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Destroyer of Ignorance
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WASHINGTON (Oct. 10) - Regulators on Friday shut down two small banks, Main Street Bank in Michigan and Meridian Bank in Illinois.
They brought to 15 the number of federally insured banks that have failed this year.

The Federal Deposit Insurance Corp. was appointed receiver of the banks. Main Street Bank, based in Northville, Mich., had $98 million in assets and $86 million in deposits as of Oct. 7. Meridian Bank, based in Eldred, Ill., had assets of $39.2 million and deposits of $36.9 million as of Sept. 25.

The FDIC said all of Main Street Bank's deposits will be assumed by Monroe Bank & Trust of Monroe, Mich. The two offices of Main Street Bank will reopen Saturday as branches of Monroe Bank & Trust.

All of Meridian Bank's deposits will be assumed by National Bank of Hillsboro, Ill. Meridian's four offices in Altamont, Carlyle, and Eldred will reopen for normal hours on Saturday, and its Alton office will reopen Tuesday, as branches of National Bank.

The 15 bank failures so far this year compare with three for all of 2007, and federal banking officials have said that more banks are in danger of collapse.
Regular deposit accounts are now insured up to $250,000 as part of the financial rescue legislation enacted last week. The FDIC formally approved the increase from $100,000 per account at a meeting on Friday. The limit on individual retirement accounts held in banks remains at $250,000.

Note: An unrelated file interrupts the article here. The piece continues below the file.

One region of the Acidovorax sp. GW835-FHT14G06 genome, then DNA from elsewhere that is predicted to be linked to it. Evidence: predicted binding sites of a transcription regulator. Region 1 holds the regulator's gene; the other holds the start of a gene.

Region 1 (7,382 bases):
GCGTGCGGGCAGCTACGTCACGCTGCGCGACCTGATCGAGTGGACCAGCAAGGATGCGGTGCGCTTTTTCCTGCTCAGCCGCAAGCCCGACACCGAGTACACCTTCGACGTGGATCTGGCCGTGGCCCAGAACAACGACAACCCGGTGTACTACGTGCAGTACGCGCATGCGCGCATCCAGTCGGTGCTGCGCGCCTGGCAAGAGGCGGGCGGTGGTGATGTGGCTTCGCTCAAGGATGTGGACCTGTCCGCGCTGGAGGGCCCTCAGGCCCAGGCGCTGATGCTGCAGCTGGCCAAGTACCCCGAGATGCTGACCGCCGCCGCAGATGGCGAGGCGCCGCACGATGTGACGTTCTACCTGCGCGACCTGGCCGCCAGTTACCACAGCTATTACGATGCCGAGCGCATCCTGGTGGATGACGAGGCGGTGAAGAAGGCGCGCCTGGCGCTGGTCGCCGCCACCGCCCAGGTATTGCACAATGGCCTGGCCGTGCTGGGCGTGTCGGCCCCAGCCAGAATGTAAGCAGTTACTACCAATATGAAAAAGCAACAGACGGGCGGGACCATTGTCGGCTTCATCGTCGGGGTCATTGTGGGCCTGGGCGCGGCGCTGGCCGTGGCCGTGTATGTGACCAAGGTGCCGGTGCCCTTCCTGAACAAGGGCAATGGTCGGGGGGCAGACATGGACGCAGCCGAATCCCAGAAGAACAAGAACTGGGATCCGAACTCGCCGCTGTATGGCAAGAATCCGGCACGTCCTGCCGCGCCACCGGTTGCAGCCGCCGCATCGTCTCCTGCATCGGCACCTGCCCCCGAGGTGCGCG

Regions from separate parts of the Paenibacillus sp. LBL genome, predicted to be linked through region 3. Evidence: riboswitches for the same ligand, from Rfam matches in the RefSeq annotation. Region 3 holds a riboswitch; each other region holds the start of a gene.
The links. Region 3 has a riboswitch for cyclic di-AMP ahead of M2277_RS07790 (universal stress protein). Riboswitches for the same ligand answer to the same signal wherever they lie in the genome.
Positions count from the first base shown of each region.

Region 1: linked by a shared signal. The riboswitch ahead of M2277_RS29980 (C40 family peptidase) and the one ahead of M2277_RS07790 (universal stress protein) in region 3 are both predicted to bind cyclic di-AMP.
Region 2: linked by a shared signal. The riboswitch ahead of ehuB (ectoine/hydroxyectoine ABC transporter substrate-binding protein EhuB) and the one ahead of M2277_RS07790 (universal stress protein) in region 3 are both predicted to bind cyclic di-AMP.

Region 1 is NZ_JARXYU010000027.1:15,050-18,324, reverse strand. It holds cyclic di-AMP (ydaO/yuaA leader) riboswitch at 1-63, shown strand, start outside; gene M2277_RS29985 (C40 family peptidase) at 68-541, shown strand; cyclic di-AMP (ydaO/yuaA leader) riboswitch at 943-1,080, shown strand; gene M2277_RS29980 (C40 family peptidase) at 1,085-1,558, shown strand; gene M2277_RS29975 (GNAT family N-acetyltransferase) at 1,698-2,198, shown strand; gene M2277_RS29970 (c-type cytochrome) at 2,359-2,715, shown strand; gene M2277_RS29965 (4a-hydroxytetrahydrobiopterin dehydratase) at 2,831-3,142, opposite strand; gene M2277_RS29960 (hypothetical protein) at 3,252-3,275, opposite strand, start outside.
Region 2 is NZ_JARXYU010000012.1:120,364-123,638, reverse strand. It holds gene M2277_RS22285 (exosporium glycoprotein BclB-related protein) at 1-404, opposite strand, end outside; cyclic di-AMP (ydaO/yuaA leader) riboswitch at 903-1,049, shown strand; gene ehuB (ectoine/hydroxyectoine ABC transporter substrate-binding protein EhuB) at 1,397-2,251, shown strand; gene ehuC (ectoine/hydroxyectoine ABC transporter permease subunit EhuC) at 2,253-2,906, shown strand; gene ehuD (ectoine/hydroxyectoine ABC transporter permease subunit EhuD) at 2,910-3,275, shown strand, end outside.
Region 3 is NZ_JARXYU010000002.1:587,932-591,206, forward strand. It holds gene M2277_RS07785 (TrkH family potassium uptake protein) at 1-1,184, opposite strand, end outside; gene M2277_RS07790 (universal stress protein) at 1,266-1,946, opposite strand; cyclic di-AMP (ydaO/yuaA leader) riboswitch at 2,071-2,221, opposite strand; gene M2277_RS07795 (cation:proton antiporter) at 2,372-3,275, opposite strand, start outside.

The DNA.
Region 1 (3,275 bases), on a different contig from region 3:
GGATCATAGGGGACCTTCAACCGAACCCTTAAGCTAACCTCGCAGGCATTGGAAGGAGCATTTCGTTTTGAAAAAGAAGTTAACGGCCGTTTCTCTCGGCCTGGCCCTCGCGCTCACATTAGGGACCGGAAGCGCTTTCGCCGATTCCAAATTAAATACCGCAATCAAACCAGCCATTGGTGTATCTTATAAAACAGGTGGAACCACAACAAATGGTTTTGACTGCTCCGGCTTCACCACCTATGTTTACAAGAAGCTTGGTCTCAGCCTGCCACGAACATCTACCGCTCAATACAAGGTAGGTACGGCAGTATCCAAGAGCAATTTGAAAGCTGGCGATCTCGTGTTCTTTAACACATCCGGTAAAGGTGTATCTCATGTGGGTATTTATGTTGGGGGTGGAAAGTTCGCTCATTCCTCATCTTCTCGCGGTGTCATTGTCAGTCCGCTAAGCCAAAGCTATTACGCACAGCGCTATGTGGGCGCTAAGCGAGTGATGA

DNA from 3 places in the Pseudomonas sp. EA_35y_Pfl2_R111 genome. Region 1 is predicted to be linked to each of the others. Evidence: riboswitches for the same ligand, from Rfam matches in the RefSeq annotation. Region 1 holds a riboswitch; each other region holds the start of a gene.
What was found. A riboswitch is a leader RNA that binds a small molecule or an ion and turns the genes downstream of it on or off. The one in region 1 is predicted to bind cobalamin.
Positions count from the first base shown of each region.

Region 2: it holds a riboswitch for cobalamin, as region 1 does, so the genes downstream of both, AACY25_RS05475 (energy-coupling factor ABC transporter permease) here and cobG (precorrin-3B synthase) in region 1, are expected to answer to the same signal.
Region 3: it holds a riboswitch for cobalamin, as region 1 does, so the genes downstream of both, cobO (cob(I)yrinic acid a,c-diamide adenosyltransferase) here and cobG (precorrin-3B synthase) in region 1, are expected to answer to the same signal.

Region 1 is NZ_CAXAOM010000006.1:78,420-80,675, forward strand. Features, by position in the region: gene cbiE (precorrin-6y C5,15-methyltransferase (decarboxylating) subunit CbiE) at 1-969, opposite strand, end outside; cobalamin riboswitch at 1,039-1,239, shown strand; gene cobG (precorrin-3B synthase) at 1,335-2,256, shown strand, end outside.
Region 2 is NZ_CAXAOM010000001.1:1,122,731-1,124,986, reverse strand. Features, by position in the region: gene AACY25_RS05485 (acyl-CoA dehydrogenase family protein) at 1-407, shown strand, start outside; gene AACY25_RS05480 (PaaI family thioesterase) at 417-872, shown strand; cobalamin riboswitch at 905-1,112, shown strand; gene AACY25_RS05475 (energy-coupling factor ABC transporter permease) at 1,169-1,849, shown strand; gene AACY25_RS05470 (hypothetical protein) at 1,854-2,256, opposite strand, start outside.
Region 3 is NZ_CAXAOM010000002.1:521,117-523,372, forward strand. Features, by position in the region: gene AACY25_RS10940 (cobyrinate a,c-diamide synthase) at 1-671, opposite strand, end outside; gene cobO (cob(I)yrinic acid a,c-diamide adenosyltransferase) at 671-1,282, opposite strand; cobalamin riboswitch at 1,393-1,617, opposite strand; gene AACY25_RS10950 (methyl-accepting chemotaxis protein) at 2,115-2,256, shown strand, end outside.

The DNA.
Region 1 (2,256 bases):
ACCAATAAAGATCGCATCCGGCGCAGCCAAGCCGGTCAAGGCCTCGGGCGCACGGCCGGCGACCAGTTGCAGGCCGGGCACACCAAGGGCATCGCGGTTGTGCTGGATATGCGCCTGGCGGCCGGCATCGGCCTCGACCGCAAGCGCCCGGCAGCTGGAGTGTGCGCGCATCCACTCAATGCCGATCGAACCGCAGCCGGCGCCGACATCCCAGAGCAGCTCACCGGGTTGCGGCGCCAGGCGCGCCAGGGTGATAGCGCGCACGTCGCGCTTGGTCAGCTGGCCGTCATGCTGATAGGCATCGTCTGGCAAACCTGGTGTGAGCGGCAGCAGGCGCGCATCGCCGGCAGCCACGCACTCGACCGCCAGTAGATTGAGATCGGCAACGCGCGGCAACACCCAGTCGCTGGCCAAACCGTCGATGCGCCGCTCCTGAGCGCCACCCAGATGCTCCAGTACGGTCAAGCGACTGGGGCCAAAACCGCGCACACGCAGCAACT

Concern has been growing over the solvency of some banks amid the housing slump and the steep slide in the mortgage market. The pressures of tighter credit, tumbling home prices and rising foreclosures have been battering many banks nationwide.

The 15 federally insured banks and savings and loans to fail this year include two major thrifts, Washington Mutual Inc. and IndyMac Bank, and more collapses are expected. The deposit insurance fund is now at $45.2 billion - below the minimum target set by Congress and the lowest level since 2003.

Of the roughly 8,500 FDIC-insured banks in the country, 117 were considered to be in trouble in the second quarter - the highest level in about five years and up from 90 in the first quarter. The agency doesn't disclose the banks' names.
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